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Braking Distance

Question: if a car going 20 miles per hour (MPH) requires 20 feet to stop, how much distance is required at 40 MPH?

1. 10 feet.
2. 20 feet.
3. 40 feet.
4. 80 feet.

The answer, which surprises nearly everyone, is (d) 80 feet (on dry, level pavement and neglecting driver reaction distance). This is because the energy of a moving car is proportional to its mass times the square of its velocity, based on the kinetic energy equation from physics:

\begin{equation} \displaystyle E_k = \frac{1}{2} m v^2 \end{equation} Where:
• $E_k$ = Kinetic energy, joules
• $m$ = Mass, kilograms
• $v$ = Velocity, meters/second

It turns out that a car's braking distance is proportional to its kinetic energy. The energy is dissipated as heat in the brakes, in the tires and on the road surface — more energy requires more braking distance. This explains why braking distance increases as the square of a car's speed.

Stopping Distance Equation

We can use the kinetic energy idea, and a knowledge of driver reaction times, to write an equation that predicts car stopping distances ("stopping" distance is the sum of reaction and braking distance). Here is the equation's canonical form:

\begin{equation} d = r v \frac{10}{36} + \frac{v^2}{b} \end{equation} Where:
• $d$ = Total stopping distance (reaction + braking), meters.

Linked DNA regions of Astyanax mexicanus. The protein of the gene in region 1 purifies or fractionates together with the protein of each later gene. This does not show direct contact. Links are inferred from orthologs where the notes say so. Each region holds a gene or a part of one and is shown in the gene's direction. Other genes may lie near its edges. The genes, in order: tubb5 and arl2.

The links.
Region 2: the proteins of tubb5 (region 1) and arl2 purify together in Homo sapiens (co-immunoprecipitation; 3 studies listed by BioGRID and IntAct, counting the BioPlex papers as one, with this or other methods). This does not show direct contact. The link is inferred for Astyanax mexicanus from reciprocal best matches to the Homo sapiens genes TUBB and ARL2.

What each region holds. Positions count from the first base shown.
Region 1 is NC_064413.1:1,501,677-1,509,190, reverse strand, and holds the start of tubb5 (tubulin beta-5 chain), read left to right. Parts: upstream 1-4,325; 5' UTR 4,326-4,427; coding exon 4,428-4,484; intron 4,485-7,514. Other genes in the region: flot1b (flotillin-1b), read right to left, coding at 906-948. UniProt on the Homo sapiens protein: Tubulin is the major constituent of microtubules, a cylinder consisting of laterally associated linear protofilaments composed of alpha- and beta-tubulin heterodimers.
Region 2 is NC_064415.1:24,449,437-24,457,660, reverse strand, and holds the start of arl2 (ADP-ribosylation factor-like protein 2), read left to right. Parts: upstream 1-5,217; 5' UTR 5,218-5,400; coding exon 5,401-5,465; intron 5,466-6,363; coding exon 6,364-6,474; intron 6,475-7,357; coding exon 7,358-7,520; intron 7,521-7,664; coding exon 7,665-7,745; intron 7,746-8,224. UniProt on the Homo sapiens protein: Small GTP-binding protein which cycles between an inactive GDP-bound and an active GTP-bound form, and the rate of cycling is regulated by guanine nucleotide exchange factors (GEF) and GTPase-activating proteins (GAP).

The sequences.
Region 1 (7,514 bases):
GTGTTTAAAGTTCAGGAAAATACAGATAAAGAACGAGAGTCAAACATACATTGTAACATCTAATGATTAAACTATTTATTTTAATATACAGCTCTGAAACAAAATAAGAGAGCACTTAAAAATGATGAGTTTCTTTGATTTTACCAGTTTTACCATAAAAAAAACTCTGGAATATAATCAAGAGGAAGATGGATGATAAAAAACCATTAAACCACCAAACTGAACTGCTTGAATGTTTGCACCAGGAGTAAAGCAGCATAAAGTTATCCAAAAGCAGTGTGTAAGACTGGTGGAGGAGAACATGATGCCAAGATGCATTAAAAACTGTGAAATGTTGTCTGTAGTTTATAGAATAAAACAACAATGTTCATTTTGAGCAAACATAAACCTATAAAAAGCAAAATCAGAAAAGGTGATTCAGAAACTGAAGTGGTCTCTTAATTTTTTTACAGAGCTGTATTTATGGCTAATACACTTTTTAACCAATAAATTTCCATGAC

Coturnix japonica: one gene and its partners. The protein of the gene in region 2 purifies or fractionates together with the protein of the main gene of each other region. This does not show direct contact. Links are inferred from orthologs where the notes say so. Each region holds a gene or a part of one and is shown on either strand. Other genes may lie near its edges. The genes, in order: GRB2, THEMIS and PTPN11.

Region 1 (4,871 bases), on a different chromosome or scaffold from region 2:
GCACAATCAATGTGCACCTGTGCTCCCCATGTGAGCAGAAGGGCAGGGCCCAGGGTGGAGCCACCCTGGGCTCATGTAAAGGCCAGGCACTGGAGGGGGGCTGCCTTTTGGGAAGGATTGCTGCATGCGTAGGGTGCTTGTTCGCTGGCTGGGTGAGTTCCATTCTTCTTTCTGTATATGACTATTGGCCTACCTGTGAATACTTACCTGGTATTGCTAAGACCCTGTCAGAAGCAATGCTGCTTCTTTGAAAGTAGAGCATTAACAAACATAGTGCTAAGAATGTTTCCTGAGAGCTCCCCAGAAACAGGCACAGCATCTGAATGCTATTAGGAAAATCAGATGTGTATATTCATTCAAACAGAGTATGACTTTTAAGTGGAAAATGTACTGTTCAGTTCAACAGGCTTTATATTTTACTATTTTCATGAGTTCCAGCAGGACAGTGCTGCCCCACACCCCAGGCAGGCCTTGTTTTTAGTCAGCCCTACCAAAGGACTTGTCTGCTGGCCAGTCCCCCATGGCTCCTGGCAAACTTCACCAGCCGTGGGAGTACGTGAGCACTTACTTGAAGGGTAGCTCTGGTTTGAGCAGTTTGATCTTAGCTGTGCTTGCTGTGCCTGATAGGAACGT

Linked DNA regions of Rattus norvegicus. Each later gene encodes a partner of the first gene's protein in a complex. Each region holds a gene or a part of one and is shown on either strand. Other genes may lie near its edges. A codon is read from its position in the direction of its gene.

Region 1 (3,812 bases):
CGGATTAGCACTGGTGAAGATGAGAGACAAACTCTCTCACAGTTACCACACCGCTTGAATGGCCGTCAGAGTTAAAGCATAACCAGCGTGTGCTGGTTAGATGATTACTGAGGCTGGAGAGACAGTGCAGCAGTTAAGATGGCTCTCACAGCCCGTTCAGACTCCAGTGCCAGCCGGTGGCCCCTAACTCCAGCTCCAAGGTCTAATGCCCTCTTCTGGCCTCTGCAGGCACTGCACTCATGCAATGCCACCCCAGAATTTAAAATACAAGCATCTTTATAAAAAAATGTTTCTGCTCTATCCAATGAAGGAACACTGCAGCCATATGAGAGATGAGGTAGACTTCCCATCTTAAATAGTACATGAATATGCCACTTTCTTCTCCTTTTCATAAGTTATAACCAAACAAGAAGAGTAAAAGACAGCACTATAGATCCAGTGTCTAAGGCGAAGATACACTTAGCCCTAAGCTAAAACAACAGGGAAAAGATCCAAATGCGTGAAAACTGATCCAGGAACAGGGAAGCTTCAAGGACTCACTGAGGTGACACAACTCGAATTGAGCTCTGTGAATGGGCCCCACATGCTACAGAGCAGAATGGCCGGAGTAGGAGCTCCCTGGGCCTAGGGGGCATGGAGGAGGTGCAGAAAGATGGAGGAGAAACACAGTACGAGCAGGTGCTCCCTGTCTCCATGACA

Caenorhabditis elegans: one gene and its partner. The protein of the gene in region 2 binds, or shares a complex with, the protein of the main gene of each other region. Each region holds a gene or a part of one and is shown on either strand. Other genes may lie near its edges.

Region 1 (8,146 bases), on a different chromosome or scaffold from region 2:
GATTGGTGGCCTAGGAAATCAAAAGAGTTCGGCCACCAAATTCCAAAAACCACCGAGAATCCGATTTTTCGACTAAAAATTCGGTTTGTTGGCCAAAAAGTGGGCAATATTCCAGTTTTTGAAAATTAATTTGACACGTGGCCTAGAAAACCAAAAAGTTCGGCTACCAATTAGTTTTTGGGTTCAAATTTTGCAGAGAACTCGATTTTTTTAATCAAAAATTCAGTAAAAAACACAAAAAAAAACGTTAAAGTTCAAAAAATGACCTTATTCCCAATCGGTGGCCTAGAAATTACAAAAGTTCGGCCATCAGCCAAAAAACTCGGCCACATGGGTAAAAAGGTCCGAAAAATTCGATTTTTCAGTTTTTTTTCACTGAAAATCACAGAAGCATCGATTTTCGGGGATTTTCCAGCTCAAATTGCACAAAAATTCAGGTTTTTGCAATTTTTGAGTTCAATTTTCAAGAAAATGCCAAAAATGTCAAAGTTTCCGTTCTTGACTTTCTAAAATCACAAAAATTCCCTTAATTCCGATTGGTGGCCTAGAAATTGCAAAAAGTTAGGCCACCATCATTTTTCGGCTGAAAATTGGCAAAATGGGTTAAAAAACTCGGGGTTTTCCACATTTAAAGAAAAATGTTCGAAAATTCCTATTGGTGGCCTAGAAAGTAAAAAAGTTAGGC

• $v$ = Vehicle speed, kilometers/hour.
• $r$ = Driver reaction time, seconds.
• $b$ = Braking coefficient factor.
Notes:
• The left-hand side of the equation ($r v \frac{10}{36}$) converts the driver's reaction time into distance traveled during that time.
• The right-hand side of the equation ($\frac{v^2}{b}$) computes braking distance by applying a braking coefficient factor ($b$) to the square of the car's velocity. Assuming dry, level pavement, a typical value for $b$ would be 170, but this is an empirical factor — it's derived from field measurements.
• This equation may be rewritten for non-metric measurement units, but it's simpler and more reliable to convert its arguments and results to/from metric units:
• To convert input velocities from miles per hour (MPH) to KPH, multiply by 1.609344.
• To convert output distances from meters to feet, multiply by 3.28084.
• Remember that this equation provides the car's total stopping distance — the sum of driver reaction distance (left-hand side) and braking distance (right-hand side). To compute these values independently, isolate the equation's sides (driver reaction distance = $r v \frac{10}{36}$, braking distance = $\frac{v^2}{b}$).
Stopping Distance Tables

Here are tables of typical values generated using the above equation and that agree closely with data published by public safety organizations.

• Metric units: (KPH, meters):

• Imperial units (MPH, feet):

These tables assume dry, level pavement and a driver reaction time of 1.5 seconds. It turns out that, within broad limits and because of the physics of tire friction, the size of one's tires and their loading (from vehicle mass) don't significantly change the outcome for most vehicles (details below in the "Common Misconceptions" section), so the above tables provide reasonably accurate stopping-distance predictions — but the equation provided earlier is more flexible and useful than these tables.